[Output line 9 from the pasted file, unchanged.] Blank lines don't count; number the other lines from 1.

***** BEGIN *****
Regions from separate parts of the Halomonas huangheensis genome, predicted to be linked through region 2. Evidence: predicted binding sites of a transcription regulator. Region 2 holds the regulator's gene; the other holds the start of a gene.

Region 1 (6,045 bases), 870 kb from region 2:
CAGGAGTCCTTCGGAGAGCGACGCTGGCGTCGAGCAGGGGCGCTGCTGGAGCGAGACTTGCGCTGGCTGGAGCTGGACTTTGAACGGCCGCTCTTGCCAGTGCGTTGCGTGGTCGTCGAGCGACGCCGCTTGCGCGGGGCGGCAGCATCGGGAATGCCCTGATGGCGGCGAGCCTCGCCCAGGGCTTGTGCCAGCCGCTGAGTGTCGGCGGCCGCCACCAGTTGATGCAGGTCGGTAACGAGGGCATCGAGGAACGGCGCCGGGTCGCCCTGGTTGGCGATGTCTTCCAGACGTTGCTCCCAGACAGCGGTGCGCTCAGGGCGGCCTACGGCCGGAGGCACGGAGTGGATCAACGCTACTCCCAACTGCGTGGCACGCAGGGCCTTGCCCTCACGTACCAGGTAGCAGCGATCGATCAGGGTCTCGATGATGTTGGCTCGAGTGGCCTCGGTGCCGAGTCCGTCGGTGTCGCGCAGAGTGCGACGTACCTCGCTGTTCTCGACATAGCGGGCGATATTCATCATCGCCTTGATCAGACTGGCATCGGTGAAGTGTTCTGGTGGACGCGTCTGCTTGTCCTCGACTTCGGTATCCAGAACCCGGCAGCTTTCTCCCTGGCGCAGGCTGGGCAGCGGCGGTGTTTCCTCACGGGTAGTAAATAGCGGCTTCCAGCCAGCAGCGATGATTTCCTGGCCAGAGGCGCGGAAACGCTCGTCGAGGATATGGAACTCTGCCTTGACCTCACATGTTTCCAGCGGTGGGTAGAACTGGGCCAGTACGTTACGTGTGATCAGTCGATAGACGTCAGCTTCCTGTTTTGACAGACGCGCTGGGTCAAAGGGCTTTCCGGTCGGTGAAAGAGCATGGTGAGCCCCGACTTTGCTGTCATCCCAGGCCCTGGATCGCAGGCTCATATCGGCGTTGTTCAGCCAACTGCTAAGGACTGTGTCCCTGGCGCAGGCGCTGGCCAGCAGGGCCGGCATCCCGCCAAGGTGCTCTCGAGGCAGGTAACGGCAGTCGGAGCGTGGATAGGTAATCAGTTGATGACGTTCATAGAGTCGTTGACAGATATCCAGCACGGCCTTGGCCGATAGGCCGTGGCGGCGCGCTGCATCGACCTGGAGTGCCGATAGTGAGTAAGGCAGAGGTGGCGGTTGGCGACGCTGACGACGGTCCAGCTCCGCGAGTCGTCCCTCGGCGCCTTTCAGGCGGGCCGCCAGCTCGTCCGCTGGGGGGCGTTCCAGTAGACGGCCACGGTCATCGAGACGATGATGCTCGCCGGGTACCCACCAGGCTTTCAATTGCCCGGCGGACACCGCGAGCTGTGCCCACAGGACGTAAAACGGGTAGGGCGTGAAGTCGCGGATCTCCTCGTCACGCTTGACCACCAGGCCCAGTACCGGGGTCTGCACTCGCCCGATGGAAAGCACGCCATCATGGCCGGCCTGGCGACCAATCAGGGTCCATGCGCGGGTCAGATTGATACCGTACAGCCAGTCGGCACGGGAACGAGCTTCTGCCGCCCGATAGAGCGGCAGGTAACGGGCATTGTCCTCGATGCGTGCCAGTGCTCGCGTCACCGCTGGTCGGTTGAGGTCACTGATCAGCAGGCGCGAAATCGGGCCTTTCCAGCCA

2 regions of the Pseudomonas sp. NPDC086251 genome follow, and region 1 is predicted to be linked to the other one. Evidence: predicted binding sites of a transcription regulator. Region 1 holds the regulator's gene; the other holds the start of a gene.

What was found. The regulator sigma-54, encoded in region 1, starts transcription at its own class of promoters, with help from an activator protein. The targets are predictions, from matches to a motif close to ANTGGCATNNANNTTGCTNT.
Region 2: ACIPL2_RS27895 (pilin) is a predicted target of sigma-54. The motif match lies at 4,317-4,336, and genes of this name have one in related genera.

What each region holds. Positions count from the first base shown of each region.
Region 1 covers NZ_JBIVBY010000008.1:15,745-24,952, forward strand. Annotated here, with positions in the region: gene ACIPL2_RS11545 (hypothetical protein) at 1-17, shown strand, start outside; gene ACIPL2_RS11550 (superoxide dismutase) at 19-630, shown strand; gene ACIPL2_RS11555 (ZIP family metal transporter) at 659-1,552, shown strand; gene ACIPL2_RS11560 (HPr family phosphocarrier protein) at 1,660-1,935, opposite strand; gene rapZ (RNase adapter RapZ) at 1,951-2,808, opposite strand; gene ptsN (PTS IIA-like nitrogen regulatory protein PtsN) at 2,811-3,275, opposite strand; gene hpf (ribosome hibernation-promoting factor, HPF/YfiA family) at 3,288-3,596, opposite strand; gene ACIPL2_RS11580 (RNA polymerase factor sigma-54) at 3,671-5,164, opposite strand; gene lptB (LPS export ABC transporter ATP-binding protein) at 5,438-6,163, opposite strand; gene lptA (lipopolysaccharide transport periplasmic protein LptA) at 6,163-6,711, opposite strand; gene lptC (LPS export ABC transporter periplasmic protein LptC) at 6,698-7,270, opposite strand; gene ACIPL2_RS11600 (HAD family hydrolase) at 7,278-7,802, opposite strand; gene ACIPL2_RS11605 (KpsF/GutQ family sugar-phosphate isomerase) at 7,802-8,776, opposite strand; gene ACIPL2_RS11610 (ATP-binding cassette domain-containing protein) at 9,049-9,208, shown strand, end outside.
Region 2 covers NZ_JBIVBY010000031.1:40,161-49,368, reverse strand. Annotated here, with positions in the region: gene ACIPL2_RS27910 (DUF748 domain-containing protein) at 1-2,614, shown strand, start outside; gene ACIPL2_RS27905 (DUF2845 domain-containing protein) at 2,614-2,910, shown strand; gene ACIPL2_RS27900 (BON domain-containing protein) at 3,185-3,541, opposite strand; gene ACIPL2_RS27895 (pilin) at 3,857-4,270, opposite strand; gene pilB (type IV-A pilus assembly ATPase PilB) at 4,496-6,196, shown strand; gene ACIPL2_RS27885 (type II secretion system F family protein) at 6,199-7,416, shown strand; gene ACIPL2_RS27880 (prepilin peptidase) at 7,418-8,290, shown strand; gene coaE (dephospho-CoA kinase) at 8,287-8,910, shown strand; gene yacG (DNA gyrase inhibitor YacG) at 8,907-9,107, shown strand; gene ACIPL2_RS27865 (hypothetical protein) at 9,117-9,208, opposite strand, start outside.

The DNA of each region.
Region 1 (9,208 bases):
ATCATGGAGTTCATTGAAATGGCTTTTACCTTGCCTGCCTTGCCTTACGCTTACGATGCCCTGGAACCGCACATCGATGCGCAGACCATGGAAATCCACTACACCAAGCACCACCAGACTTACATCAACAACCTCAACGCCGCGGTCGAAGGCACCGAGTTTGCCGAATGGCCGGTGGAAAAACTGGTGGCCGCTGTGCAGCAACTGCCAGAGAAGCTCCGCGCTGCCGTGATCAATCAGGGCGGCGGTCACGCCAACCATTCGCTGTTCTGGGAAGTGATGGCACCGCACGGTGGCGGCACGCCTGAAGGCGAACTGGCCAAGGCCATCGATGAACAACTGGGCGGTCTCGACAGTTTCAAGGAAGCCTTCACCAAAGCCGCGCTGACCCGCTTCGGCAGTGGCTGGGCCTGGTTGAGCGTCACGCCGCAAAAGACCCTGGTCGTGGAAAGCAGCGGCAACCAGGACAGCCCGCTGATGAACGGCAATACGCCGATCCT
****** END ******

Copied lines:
Region 2 covers NZ_JBIVBY010000031.1:40,161-49,368, reverse strand. Annotated here, with positions in the region: gene ACIPL2_RS27910 (DUF748 domain-containing protein) at 1-2,614, shown strand, start outside; gene ACIPL2_RS27905 (DUF2845 domain-containing protein) at 2,614-2,910, shown strand; gene ACIPL2_RS27900 (BON domain-containing protein) at 3,185-3,541, opposite strand; gene ACIPL2_RS27895 (pilin) at 3,857-4,270, opposite strand; gene pilB (type IV-A pilus assembly ATPase PilB) at 4,496-6,196, shown strand; gene ACIPL2_RS27885 (type II secretion system F family protein) at 6,199-7,416, shown strand; gene ACIPL2_RS27880 (prepilin peptidase) at 7,418-8,290, shown strand; gene coaE (dephospho-CoA kinase) at 8,287-8,910, shown strand; gene yacG (DNA gyrase inhibitor YacG) at 8,907-9,107, shown strand; gene ACIPL2_RS27865 (hypothetical protein) at 9,117-9,208, opposite strand, start outside.